Playboy: Does Operation Breadbasket accept white money?
Jackson: SCLC accepts any money, and it finances us. But we get more black money out of Chicago than any other civil rights organization has ever gotten out of the black community.
Playboy: What does SCLC think of white participation in the leadership of Breadbasket and other programs?
Jackson: We discourage it. We need and want to encourage the technical and financial aid of whites in the civil rights movement, but we should make our own decisions. Whites should spend their physical energy liberating white America, because white folks need someone to help them understand blacks or they're going to continue to be paralyzed by their paranoia. Whites suffer from nightmares and irrational anxiety. When a black family moves onto a white street, the white girls are not magically impregnated by a black boy. Those fears are unreal. But whites do not allow enough communication with blacks to learn the truth. So other white folks must defend our humanity, even though our skin color is different and our hair grows differently and we have a different heritage.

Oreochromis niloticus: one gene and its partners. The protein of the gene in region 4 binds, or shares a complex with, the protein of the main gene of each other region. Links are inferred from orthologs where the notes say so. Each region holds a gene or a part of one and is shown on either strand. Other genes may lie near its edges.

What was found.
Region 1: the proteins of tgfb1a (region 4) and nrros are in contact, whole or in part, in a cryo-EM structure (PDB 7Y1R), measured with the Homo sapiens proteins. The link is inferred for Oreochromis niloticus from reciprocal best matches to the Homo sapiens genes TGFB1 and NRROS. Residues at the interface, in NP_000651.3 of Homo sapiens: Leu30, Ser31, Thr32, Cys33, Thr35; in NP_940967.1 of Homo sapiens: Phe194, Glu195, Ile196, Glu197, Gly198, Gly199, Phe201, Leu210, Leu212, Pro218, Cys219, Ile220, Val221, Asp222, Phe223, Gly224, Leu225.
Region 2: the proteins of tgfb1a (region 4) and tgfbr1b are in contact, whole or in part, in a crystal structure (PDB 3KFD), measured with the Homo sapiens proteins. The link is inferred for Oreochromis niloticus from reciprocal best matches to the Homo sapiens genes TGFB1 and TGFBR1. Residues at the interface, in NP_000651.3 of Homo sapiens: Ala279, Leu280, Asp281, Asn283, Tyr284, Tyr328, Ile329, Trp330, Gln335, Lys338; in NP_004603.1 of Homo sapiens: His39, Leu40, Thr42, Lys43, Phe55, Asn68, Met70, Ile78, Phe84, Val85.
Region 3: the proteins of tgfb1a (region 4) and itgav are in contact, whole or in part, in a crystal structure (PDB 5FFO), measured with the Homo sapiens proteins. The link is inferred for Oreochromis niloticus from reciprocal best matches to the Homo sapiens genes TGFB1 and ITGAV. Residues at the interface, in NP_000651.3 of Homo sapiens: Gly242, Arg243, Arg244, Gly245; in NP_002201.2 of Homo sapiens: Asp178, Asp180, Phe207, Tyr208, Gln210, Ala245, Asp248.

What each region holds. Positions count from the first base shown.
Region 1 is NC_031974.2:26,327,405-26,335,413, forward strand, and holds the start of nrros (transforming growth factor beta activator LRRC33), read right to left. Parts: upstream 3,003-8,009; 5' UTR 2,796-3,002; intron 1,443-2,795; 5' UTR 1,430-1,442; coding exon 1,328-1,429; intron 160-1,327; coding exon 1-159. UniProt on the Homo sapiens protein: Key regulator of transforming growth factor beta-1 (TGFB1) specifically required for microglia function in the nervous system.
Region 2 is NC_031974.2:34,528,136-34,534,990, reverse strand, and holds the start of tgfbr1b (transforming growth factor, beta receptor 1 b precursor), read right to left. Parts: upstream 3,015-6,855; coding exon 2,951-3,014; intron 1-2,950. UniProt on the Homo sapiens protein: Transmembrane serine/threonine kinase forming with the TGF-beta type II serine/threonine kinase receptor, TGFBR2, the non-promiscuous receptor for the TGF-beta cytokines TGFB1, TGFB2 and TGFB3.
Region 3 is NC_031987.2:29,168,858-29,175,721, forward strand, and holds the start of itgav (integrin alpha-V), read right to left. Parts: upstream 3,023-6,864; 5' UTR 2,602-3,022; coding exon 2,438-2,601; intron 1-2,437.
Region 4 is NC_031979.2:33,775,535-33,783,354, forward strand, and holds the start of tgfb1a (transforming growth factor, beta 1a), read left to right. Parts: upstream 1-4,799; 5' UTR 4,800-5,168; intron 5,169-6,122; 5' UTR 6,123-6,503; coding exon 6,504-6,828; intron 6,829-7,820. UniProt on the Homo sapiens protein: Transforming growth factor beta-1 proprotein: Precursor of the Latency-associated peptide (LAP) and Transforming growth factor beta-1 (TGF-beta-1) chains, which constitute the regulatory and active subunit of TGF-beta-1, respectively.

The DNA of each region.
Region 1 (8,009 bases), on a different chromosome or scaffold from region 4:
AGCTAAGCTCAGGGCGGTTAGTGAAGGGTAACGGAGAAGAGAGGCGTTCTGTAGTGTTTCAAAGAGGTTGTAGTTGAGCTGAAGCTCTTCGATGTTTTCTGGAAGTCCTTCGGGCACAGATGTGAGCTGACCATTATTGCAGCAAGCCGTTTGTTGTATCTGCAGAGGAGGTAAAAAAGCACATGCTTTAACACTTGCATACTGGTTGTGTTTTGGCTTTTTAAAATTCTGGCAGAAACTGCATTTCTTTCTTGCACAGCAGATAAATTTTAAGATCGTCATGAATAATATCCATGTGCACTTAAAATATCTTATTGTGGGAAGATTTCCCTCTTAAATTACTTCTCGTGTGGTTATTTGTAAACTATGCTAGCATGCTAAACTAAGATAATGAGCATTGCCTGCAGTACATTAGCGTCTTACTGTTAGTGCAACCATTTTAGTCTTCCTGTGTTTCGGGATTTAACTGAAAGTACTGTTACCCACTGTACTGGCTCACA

Playboy: Why is there a preoccupation now with black studies and Afro styles?
Jackson: The so-called natural movement is simply trying to say that I may not know who I am psychologically and historically, but I'm not going to be defined by white folks any longer. I want to see how I'd look if I just grew. If I didn't use anything white folks gave me to fancy myself up with, what would I look like? Most of us have never given ourselves a chance to find out. We're in search of our existence as a new people -- Afro-American. White people forced us to suppress our beauty; now we want to glorify it. The fact that our natural selves conflict with the comfortable, stereotyped white image of the black man is not our problem.